Sunday, December 9, 2012

A Separation

Have you gotten around to watching the 2012 Oscar winner For Best Foreign Film yet? I hadn't till last night, even though I've had the envelope from Netflix for weeks. I think that in the kind of "fog of war" talk that we live in around the subject of Iran, this small but beautifully done movie works as a kind of antidote and reminder of the  humanity  of people we often think of as on the other side of a line.
A husband and wife have what seem to be irreconcilable differences as the movie opens, she wanting to take an opportunity to go to America, he feeling unable to leave his mentally deteriorating father behind. Caught in the middle of this struggle is their pre-adolescent daughter, who decides to align herself with her father and remain at home for the time being. An arrangement is made through the wife's friend to have  a young mother come and look after the father during the day. She brings her own small daughter, but elects to leave her husband largely in the dark about this arrangement. That is essentially the setup.
This is a wonderful bit of ensemble acting, with even the nearly mute father and the four year old child holding up their ends of the story. There is a dimension to the story that is universal--how do husbands and wives handle differing wishes and differing obligations, how do people of differing economics and class backgrounds interact when difficulities arise, and so on. But there is also a very unique Iranian story being told, with Iranian law and Muslim faith being central aspects of the story. There is an unfolding crisis but no villains. What it reminds me of a little, actually, is the American novel House of Sand and Fog  by Andre Dubus III. Although if anything, the characters in the novel have far more freedom of choice in how things unfold than these characters do.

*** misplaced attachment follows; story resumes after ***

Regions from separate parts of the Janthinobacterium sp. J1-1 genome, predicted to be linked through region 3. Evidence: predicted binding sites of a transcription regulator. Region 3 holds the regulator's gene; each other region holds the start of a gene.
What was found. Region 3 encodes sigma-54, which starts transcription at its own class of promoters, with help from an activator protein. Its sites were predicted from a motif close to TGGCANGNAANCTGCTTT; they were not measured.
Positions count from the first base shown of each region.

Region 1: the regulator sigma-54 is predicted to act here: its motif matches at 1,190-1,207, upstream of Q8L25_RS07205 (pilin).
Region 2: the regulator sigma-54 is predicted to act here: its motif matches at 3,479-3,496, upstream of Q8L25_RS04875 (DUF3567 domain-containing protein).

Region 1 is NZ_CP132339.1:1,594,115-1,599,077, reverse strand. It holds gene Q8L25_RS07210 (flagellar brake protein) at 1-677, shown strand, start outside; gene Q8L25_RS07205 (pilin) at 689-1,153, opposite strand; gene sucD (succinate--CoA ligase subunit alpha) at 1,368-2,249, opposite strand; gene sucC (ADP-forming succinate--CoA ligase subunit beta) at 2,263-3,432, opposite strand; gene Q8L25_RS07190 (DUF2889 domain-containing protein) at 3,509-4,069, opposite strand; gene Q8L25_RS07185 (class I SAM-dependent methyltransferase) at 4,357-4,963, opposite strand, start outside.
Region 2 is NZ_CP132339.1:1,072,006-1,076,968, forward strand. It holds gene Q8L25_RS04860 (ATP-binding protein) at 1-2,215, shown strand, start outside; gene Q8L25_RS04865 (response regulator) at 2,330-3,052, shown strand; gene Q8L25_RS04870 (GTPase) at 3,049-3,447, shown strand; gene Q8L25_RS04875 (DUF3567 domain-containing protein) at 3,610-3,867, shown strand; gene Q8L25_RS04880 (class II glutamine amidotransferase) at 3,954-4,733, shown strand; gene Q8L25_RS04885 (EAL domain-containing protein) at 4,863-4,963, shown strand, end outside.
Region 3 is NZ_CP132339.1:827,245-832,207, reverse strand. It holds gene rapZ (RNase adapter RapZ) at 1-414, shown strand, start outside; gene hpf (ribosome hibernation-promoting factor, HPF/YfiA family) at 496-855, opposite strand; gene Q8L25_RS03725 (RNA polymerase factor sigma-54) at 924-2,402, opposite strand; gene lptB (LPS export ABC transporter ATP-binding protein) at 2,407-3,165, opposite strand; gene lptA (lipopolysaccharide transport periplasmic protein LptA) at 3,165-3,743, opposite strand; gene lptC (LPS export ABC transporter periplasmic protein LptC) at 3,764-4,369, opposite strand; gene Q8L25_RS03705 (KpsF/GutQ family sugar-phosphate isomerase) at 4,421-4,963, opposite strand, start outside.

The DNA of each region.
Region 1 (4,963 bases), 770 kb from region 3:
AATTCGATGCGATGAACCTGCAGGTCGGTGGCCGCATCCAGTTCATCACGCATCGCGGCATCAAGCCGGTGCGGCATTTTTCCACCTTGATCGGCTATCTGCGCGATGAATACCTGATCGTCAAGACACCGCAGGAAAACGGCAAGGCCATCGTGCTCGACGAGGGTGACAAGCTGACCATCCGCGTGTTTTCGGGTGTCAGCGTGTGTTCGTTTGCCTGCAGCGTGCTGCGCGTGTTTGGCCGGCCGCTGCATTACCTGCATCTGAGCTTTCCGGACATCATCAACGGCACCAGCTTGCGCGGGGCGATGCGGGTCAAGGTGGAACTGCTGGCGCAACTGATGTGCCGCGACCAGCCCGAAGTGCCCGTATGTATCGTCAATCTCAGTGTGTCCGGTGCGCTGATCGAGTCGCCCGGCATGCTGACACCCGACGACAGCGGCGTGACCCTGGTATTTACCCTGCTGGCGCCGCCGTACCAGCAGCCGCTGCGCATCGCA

Check it out. My copy is going back to Netflix tomorrow.

Thursday, December 6, 2012


It's much in the news these days, what with the desire to reform it and all. A filibuster, for those who may not know the term, is a delaying tactic, usually thought of as being in the form of an extremely long speech ala Jimmy Stewart, but in fact not usually taking that form these days at all. The tactics are not new, as they used some of the same devices in the Roman Senate way back when, but 'filibuster' is an American coinage. I thought it was probably based on some Latin legal term, in fact, but no, it's not, and if you don't know its origin, it's pretty fun.

Filibuster apparently goes back to the Dutch vrijbuiter, which meant robber, or plunderer. Freebooter is a loan word derived from this and is related to 'booty' here as well. If all this smacks of piracy, well, that's because vrijbuiter becomes both  the  Spanish filibustero and the French flibustier, both terms for the pirates of the West Indies and giving us the English word 'flibutor' as well. To me, 'flibutor' just doesn't have the same ring as 'pirate', which is probably why it didn't catch on...

The Spanish term is the one that caught on in Texas, where filibusteros  incited insurrection against Spain in Latin America, under the banners  of  Narcisso Lopez in Cuba and William Walker in Mexico and Nicaragua. I think this sense of insurrection and rebellion is more what carried over to the stalling tactics in the Senate than actual piracy. Although when I think of the money moving through Washington DC, I realize I could very well be wrong. 

Sorry, no pictures--my picture file is acting wonky, so you will just have to imagine these bold brigands for yourselves...